Vavi was among the first alliance leader to speak out about corruption under Zuma. This caused tension between him and Nzimande who, enjoying the perks of being a minister, saw no need to criticise Zuma's leadership. Vavi was also critical of the fact that the ideological shift they expected under Zuma was not happening. Instead, the hyenas were at the dining table.
Nzimande felt that the communists in government were making a difference and Vavi was out of order. Nzimande had an ally in Cosatu president Sdumo Dlamini. The result of the tension between Nzimande and Vavi was tragic. What was once a formidable Left that they jointly led, united in its animosity towards Mbeki, quickly became a disjointed Left divided in its love affair with Zuma.
Pro-Zuma forces in Cosatu and the SACP began to isolate Vavi and his allies. Cosatu was headed for a split. Cyril Ramaphosa was brought in to prevent the imminent breakaway or expulsion from Cosatu of the National Union of Metalworkers of South Africa (Numsa) led by Irvin Jim. He failed.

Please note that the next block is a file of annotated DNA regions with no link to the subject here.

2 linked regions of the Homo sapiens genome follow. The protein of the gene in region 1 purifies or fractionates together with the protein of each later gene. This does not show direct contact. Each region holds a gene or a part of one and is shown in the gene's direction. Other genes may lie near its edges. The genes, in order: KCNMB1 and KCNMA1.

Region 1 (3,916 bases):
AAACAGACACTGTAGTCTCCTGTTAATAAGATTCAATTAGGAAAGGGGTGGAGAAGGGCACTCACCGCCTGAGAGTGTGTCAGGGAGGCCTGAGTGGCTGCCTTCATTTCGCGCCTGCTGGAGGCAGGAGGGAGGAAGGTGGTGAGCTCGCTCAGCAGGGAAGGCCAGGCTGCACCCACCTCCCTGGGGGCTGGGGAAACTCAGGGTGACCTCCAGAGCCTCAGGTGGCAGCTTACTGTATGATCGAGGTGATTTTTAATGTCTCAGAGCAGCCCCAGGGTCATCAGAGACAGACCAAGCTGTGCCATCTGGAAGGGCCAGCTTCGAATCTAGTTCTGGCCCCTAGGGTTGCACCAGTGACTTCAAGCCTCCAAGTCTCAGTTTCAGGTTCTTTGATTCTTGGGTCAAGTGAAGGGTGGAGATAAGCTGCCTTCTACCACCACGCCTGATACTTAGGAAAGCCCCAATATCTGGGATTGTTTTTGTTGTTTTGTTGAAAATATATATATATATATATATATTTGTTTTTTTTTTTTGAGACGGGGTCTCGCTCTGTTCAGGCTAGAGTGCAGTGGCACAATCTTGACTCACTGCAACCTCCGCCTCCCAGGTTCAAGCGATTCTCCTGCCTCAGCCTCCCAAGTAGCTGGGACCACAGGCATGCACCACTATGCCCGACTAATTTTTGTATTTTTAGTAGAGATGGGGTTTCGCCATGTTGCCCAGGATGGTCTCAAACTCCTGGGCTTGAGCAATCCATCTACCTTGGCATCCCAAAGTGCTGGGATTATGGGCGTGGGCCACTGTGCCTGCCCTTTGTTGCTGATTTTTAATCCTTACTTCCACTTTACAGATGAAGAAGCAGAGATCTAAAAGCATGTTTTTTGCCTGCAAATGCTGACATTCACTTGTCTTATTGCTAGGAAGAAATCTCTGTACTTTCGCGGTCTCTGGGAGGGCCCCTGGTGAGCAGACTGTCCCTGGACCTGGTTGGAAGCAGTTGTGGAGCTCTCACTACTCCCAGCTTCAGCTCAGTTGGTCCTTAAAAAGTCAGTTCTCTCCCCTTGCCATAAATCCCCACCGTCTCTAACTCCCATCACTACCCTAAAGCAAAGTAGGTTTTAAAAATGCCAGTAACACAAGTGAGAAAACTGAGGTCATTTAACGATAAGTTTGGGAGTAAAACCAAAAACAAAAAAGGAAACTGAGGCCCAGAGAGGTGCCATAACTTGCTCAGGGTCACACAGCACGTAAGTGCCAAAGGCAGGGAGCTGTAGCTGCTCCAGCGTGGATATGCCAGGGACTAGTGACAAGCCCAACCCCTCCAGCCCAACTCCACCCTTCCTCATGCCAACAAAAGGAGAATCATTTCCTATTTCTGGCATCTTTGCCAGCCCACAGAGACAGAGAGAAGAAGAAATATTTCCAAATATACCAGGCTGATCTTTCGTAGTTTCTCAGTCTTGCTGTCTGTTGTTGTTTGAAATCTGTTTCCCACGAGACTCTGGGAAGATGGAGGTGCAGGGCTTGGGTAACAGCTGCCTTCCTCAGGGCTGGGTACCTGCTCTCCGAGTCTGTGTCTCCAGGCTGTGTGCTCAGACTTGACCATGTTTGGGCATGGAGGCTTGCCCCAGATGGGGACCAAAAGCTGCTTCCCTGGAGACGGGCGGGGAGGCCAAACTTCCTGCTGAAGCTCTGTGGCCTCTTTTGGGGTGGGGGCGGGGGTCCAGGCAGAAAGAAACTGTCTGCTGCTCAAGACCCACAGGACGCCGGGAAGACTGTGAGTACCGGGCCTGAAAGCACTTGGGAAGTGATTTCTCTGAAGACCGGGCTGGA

In the end, Vavi, Numsa and other former Cosatu affiliates joined forces to form the South African Federation of Trade Unions (Saftu). Nzimande tirelessly lashed out at them. Until the monster of Gupta state capture became unbearable. He began to speak the language Vavi had spoken earlier on.
Though no longer together politically, they were now speaking the same language on state capture. Zuma, paranoid and intolerant, fired Nzimande from his cabinet. The result is that Nzimande and Vavi, once united in their criticism of Mbeki and adoration of Zuma are now the outcasts of the latter. Cosatu, the SACP and ANC are in tatters.
There are political lessons in this story. Borrowing from the question Slovo asked about the failure of socialism, we must put the question directly to Nzimande and Vavi: It is not enough to say you were misled; why did you allow yourself to be blinded?
- Mkhabela is a fellow at the Centre for the Study of Governance Innovation (GovInn) at the University of Pretoria.